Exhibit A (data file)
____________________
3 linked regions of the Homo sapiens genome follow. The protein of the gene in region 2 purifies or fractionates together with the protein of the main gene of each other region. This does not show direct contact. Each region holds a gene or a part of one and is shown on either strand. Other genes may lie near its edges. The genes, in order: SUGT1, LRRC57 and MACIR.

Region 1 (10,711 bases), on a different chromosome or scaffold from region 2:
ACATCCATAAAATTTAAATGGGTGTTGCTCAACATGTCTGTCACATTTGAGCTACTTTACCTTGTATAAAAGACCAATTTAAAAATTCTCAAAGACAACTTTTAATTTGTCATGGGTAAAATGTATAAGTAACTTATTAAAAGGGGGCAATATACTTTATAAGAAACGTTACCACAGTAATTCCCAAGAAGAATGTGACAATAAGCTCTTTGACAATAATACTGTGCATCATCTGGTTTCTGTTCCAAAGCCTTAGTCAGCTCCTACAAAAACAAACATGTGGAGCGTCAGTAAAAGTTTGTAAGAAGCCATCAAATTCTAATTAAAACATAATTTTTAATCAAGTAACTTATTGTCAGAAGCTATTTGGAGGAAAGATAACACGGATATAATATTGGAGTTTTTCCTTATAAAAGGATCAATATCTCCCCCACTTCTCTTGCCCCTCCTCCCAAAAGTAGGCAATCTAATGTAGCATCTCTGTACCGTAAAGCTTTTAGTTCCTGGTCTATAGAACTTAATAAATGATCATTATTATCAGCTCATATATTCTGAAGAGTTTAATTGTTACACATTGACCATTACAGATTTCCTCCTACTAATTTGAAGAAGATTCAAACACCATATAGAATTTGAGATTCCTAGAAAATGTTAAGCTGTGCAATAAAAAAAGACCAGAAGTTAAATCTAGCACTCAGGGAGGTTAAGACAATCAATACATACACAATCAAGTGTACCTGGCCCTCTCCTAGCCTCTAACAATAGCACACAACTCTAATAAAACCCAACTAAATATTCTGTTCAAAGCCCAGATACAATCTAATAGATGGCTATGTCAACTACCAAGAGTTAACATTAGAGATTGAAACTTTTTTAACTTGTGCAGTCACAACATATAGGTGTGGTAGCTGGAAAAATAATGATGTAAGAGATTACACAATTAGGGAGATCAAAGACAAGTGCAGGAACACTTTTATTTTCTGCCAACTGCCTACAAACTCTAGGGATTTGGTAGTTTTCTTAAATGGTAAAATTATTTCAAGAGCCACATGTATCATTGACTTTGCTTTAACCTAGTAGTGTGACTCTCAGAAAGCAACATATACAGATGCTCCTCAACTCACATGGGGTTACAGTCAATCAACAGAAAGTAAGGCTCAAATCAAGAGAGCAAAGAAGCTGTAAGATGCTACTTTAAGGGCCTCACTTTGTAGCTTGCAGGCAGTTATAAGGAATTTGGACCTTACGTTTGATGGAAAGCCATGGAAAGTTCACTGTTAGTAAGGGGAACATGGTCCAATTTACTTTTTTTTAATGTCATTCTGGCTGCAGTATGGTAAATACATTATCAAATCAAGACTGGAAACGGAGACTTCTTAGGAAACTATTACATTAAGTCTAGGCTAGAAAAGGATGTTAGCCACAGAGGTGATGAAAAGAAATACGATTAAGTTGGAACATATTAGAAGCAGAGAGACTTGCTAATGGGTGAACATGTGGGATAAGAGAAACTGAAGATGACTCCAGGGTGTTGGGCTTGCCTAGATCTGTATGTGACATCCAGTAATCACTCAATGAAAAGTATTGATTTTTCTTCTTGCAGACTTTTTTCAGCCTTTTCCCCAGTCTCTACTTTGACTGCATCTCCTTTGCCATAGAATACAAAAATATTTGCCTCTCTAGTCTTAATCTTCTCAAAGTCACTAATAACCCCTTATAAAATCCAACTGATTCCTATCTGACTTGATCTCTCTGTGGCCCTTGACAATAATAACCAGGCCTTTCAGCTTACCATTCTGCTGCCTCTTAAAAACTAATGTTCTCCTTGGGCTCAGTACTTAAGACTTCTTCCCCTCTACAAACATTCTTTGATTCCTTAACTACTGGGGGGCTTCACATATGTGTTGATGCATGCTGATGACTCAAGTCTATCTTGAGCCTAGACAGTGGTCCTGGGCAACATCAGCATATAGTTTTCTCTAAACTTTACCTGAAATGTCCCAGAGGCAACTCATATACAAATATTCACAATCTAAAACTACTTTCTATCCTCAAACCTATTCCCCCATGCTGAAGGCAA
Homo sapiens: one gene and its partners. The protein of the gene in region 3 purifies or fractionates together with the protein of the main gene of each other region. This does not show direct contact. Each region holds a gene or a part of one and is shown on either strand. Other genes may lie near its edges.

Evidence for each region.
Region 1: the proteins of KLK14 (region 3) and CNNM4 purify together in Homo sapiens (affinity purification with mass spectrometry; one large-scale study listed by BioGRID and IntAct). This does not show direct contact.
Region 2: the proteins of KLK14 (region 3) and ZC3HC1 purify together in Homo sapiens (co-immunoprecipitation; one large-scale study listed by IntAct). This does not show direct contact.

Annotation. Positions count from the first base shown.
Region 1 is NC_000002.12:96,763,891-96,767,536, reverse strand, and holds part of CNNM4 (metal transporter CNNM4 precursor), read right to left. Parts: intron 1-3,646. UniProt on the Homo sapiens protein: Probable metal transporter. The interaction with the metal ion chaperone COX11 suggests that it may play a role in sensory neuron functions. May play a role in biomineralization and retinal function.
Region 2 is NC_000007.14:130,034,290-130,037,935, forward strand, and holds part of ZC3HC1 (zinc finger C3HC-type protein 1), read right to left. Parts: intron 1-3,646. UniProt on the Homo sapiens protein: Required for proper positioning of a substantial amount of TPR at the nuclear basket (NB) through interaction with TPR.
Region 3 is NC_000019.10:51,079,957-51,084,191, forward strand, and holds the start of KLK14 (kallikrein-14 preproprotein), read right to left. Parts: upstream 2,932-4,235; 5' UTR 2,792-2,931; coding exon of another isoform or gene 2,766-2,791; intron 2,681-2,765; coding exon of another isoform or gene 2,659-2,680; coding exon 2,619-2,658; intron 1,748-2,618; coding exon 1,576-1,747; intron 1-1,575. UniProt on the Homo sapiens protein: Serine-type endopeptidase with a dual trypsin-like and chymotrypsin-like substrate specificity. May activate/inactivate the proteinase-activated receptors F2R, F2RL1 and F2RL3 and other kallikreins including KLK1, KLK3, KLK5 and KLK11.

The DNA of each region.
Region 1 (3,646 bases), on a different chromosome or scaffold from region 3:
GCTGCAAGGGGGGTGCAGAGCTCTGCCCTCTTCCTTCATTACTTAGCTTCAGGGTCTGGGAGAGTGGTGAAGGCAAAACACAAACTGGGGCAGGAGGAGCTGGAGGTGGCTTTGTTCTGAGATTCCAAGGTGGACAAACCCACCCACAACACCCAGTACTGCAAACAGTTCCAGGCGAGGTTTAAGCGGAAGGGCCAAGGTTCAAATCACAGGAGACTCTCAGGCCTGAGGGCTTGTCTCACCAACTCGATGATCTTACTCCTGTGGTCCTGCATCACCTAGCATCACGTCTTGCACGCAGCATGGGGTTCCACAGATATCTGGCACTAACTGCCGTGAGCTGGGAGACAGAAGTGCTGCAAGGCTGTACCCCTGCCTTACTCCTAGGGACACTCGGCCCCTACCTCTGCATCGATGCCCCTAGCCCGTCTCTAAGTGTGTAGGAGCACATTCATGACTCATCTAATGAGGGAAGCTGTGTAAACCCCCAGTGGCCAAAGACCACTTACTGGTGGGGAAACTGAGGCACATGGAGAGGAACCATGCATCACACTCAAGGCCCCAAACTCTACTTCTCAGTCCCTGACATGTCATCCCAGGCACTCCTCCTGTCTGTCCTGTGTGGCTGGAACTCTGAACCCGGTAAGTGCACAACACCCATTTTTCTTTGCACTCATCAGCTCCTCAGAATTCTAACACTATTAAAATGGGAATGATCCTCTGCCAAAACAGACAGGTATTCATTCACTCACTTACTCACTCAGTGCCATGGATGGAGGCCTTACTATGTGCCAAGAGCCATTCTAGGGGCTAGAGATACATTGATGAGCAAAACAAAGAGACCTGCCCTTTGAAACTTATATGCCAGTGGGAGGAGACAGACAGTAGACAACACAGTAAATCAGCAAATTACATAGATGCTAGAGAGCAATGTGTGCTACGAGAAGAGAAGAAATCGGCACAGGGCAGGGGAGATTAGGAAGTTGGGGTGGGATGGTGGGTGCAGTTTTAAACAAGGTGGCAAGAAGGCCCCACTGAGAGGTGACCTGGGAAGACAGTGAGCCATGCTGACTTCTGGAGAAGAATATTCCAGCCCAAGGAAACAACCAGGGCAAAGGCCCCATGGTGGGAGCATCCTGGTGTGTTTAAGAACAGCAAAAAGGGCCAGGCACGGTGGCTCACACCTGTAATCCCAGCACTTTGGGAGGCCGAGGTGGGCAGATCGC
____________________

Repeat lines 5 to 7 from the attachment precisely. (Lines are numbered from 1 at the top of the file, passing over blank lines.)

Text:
Evidence for each region.
Region 1: the proteins of KLK14 (region 3) and CNNM4 purify together in Homo sapiens (affinity purification with mass spectrometry; one large-scale study listed by BioGRID and IntAct). This does not show direct contact.
Region 2: the proteins of KLK14 (region 3) and ZC3HC1 purify together in Homo sapiens (co-immunoprecipitation; one large-scale study listed by IntAct). This does not show direct contact.